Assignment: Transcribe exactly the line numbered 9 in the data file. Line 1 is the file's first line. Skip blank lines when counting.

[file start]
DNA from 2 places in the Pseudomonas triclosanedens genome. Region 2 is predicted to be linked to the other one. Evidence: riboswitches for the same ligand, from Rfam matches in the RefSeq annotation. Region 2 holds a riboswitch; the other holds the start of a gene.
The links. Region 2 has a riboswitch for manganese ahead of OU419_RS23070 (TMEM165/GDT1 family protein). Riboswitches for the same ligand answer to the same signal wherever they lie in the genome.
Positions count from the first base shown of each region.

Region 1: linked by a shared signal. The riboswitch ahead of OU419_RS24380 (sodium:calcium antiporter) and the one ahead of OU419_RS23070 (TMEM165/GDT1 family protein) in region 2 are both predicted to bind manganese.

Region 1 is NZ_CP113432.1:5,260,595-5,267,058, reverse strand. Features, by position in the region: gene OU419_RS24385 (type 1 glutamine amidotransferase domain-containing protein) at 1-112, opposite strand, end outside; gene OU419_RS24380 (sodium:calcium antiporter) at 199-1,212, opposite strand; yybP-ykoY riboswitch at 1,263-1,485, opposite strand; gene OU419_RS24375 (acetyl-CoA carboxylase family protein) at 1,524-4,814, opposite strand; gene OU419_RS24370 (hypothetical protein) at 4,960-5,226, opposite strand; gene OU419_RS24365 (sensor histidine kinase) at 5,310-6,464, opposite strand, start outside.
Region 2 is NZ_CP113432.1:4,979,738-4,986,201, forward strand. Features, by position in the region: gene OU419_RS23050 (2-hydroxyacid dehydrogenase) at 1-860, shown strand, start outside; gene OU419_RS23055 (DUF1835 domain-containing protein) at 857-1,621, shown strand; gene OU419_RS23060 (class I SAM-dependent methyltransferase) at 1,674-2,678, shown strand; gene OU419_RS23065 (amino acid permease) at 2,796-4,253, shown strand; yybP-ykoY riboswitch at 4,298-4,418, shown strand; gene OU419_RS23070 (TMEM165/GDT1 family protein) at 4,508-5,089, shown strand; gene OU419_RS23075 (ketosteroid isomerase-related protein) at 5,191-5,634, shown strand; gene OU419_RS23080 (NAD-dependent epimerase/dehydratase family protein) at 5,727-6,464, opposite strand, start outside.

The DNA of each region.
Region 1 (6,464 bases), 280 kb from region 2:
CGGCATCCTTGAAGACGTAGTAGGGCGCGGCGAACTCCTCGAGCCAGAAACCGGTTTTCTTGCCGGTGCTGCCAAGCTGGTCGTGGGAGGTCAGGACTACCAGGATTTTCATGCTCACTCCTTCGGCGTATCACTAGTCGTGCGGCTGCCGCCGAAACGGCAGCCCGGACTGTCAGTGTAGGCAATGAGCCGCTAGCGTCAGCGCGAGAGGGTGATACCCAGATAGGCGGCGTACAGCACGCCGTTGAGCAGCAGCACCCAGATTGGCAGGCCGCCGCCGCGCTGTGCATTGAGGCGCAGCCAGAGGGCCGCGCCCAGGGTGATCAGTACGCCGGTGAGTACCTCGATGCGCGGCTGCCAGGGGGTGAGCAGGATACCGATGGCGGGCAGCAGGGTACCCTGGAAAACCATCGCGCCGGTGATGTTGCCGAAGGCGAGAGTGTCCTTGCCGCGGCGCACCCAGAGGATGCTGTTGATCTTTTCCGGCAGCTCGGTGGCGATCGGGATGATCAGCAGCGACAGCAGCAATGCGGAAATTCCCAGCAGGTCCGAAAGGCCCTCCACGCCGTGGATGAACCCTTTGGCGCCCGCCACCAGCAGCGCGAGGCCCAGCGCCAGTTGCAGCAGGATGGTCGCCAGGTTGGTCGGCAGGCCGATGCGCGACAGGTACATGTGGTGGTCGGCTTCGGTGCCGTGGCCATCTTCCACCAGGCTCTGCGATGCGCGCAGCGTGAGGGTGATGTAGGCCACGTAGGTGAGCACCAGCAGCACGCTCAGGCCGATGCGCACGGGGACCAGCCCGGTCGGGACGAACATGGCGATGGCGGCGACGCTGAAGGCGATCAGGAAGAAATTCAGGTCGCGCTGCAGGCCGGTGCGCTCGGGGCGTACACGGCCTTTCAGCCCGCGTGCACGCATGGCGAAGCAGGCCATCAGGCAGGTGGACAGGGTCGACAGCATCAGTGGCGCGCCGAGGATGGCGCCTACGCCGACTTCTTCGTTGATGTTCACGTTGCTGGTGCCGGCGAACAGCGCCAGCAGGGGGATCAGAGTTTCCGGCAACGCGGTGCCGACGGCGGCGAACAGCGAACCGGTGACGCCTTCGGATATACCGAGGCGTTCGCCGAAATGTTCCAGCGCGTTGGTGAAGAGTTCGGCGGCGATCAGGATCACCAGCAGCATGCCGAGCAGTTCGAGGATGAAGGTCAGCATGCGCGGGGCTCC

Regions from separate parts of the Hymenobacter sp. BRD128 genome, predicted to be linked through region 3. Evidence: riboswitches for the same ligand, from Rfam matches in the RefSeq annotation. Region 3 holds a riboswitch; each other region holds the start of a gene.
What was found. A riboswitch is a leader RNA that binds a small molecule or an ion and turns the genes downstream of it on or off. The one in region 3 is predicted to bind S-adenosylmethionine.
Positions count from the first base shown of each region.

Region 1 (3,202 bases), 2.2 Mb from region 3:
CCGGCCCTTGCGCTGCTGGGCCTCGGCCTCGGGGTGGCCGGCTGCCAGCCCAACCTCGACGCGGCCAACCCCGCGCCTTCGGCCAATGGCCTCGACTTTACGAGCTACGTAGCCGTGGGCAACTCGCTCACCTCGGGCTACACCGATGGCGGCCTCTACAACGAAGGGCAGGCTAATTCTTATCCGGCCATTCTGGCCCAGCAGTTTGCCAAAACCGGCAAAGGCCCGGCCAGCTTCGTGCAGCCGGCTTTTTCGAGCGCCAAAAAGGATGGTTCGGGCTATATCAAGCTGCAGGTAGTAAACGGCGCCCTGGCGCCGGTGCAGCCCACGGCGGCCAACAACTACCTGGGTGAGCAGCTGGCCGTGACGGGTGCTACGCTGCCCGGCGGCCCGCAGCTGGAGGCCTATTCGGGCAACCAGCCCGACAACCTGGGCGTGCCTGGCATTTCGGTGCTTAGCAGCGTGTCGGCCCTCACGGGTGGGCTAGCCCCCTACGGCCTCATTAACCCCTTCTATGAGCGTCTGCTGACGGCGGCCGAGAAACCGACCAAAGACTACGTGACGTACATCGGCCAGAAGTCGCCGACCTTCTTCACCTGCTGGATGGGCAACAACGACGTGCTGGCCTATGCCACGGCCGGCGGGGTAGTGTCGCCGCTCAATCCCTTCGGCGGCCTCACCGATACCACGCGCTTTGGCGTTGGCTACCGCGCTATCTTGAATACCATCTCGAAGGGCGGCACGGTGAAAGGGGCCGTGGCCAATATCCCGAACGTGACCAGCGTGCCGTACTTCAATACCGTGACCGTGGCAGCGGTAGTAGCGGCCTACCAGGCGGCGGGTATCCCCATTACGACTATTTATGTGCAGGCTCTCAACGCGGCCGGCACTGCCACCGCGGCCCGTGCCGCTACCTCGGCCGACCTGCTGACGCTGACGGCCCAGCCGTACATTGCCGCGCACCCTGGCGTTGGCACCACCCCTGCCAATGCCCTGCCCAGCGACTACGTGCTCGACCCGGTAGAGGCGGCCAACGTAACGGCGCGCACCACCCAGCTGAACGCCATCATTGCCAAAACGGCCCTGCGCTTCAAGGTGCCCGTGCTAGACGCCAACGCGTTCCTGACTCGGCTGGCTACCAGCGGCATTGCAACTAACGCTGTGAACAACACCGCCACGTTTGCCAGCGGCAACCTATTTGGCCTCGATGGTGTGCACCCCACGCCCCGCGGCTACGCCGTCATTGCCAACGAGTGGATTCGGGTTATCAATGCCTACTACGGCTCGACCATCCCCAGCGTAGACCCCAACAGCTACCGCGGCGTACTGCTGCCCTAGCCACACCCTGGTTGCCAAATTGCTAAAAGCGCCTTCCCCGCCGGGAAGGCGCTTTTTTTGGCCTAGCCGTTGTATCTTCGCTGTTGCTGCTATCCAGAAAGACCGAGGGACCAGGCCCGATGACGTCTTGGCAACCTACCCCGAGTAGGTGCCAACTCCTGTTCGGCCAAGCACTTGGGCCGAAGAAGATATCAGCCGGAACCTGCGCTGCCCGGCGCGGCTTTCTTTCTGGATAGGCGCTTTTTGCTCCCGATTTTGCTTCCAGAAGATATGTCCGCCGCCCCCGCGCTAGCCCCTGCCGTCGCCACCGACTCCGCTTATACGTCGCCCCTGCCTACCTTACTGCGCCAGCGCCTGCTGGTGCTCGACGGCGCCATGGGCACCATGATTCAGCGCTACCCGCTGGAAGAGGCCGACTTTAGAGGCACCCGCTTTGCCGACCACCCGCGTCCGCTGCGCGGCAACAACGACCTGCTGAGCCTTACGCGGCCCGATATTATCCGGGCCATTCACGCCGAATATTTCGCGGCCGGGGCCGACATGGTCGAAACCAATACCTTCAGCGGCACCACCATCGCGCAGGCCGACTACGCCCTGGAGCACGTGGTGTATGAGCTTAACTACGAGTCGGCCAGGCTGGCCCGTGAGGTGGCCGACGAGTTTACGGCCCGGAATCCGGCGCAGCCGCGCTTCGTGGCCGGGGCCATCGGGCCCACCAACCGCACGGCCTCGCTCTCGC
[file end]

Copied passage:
CGGCATCCTTGAAGACGTAGTAGGGCGCGGCGAACTCCTCGAGCCAGAAACCGGTTTTCTTGCCGGTGCTGCCAAGCTGGTCGTGGGAGGTCAGGACTACCAGGATTTTCATGCTCACTCCTTCGGCGTATCACTAGTCGTGCGGCTGCCGCCGAAACGGCAGCCCGGACTGTCAGTGTAGGCAATGAGCCGCTAGCGTCAGCGCGAGAGGGTGATACCCAGATAGGCGGCGTACAGCACGCCGTTGAGCAGCAGCACCCAGATTGGCAGGCCGCCGCCGCGCTGTGCATTGAGGCGCAGCCAGAGGGCCGCGCCCAGGGTGATCAGTACGCCGGTGAGTACCTCGATGCGCGGCTGCCAGGGGGTGAGCAGGATACCGATGGCGGGCAGCAGGGTACCCTGGAAAACCATCGCGCCGGTGATGTTGCCGAAGGCGAGAGTGTCCTTGCCGCGGCGCACCCAGAGGATGCTGTTGATCTTTTCCGGCAGCTCGGTGGCGATCGGGATGATCAGCAGCGACAGCAGCAATGCGGAAATTCCCAGCAGGTCCGAAAGGCCCTCCACGCCGTGGATGAACCCTTTGGCGCCCGCCACCAGCAGCGCGAGGCCCAGCGCCAGTTGCAGCAGGATGGTCGCCAGGTTGGTCGGCAGGCCGATGCGCGACAGGTACATGTGGTGGTCGGCTTCGGTGCCGTGGCCATCTTCCACCAGGCTCTGCGATGCGCGCAGCGTGAGGGTGATGTAGGCCACGTAGGTGAGCACCAGCAGCACGCTCAGGCCGATGCGCACGGGGACCAGCCCGGTCGGGACGAACATGGCGATGGCGGCGACGCTGAAGGCGATCAGGAAGAAATTCAGGTCGCGCTGCAGGCCGGTGCGCTCGGGGCGTACACGGCCTTTCAGCCCGCGTGCACGCATGGCGAAGCAGGCCATCAGGCAGGTGGACAGGGTCGACAGCATCAGTGGCGCGCCGAGGATGGCGCCTACGCCGACTTCTTCGTTGATGTTCACGTTGCTGGTGCCGGCGAACAGCGCCAGCAGGGGGATCAGAGTTTCCGGCAACGCGGTGCCGACGGCGGCGAACAGCGAACCGGTGACGCCTTCGGATATACCGAGGCGTTCGCCGAAATGTTCCAGCGCGTTGGTGAAGAGTTCGGCGGCGATCAGGATCACCAGCAGCATGCCGAGCAGTTCGAGGATGAAGGTCAGCATGCGCGGGGCTCC